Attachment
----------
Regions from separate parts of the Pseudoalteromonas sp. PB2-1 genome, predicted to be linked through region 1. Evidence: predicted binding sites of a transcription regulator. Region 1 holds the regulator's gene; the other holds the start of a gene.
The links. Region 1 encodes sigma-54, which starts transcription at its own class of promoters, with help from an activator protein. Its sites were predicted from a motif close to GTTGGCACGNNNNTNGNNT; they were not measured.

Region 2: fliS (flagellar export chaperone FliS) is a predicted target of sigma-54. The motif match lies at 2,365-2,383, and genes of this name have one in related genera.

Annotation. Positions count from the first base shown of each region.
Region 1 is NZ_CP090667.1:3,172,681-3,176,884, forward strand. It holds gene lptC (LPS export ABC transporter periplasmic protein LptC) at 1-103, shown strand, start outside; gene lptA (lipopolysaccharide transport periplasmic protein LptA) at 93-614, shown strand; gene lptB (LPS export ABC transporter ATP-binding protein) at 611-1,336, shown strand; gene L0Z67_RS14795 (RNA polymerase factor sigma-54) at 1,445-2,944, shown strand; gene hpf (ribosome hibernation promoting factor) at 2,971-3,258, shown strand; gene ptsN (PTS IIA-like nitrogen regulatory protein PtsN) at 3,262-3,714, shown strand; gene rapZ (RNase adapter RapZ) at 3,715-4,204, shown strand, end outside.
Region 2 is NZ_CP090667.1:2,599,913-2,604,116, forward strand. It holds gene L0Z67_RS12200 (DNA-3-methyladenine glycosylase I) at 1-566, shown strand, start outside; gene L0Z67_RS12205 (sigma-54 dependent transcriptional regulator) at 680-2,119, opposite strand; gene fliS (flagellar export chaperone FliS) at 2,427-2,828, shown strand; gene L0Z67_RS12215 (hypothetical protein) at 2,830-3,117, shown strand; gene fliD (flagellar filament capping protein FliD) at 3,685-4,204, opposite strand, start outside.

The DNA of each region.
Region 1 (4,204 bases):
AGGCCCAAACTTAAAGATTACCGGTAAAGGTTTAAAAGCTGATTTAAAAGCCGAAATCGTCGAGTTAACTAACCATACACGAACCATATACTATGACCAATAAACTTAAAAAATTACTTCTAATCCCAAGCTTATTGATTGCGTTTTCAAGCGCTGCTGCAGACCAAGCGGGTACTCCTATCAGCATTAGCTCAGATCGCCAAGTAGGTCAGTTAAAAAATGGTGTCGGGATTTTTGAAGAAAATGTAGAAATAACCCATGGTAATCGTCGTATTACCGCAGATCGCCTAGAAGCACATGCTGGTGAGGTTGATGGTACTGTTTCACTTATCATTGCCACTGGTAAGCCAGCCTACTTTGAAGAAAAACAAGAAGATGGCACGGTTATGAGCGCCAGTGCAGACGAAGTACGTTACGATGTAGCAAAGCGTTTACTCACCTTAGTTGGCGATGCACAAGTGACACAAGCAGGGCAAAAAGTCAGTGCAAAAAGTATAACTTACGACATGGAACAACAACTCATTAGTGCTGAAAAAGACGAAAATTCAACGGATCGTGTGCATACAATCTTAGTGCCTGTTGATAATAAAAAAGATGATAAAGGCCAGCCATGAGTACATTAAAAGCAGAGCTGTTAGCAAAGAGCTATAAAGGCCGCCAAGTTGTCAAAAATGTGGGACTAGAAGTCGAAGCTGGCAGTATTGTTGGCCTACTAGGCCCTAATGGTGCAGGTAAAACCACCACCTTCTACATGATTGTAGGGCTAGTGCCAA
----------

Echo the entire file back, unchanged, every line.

Regions from separate parts of the Pseudoalteromonas sp. PB2-1 genome, predicted to be linked through region 1. Evidence: predicted binding sites of a transcription regulator. Region 1 holds the regulator's gene; the other holds the start of a gene.
The links. Region 1 encodes sigma-54, which starts transcription at its own class of promoters, with help from an activator protein. Its sites were predicted from a motif close to GTTGGCACGNNNNTNGNNT; they were not measured.

Region 2: fliS (flagellar export chaperone FliS) is a predicted target of sigma-54. The motif match lies at 2,365-2,383, and genes of this name have one in related genera.

Annotation. Positions count from the first base shown of each region.
Region 1 is NZ_CP090667.1:3,172,681-3,176,884, forward strand. It holds gene lptC (LPS export ABC transporter periplasmic protein LptC) at 1-103, shown strand, start outside; gene lptA (lipopolysaccharide transport periplasmic protein LptA) at 93-614, shown strand; gene lptB (LPS export ABC transporter ATP-binding protein) at 611-1,336, shown strand; gene L0Z67_RS14795 (RNA polymerase factor sigma-54) at 1,445-2,944, shown strand; gene hpf (ribosome hibernation promoting factor) at 2,971-3,258, shown strand; gene ptsN (PTS IIA-like nitrogen regulatory protein PtsN) at 3,262-3,714, shown strand; gene rapZ (RNase adapter RapZ) at 3,715-4,204, shown strand, end outside.
Region 2 is NZ_CP090667.1:2,599,913-2,604,116, forward strand. It holds gene L0Z67_RS12200 (DNA-3-methyladenine glycosylase I) at 1-566, shown strand, start outside; gene L0Z67_RS12205 (sigma-54 dependent transcriptional regulator) at 680-2,119, opposite strand; gene fliS (flagellar export chaperone FliS) at 2,427-2,828, shown strand; gene L0Z67_RS12215 (hypothetical protein) at 2,830-3,117, shown strand; gene fliD (flagellar filament capping protein FliD) at 3,685-4,204, opposite strand, start outside.

The DNA of each region.
Region 1 (4,204 bases):
AGGCCCAAACTTAAAGATTACCGGTAAAGGTTTAAAAGCTGATTTAAAAGCCGAAATCGTCGAGTTAACTAACCATACACGAACCATATACTATGACCAATAAACTTAAAAAATTACTTCTAATCCCAAGCTTATTGATTGCGTTTTCAAGCGCTGCTGCAGACCAAGCGGGTACTCCTATCAGCATTAGCTCAGATCGCCAAGTAGGTCAGTTAAAAAATGGTGTCGGGATTTTTGAAGAAAATGTAGAAATAACCCATGGTAATCGTCGTATTACCGCAGATCGCCTAGAAGCACATGCTGGTGAGGTTGATGGTACTGTTTCACTTATCATTGCCACTGGTAAGCCAGCCTACTTTGAAGAAAAACAAGAAGATGGCACGGTTATGAGCGCCAGTGCAGACGAAGTACGTTACGATGTAGCAAAGCGTTTACTCACCTTAGTTGGCGATGCACAAGTGACACAAGCAGGGCAAAAAGTCAGTGCAAAAAGTATAACTTACGACATGGAACAACAACTCATTAGTGCTGAAAAAGACGAAAATTCAACGGATCGTGTGCATACAATCTTAGTGCCTGTTGATAATAAAAAAGATGATAAAGGCCAGCCATGAGTACATTAAAAGCAGAGCTGTTAGCAAAGAGCTATAAAGGCCGCCAAGTTGTCAAAAATGTGGGACTAGAAGTCGAAGCTGGCAGTATTGTTGGCCTACTAGGCCCTAATGGTGCAGGTAAAACCACCACCTTCTACATGATTGTAGGGCTAGTGCCAA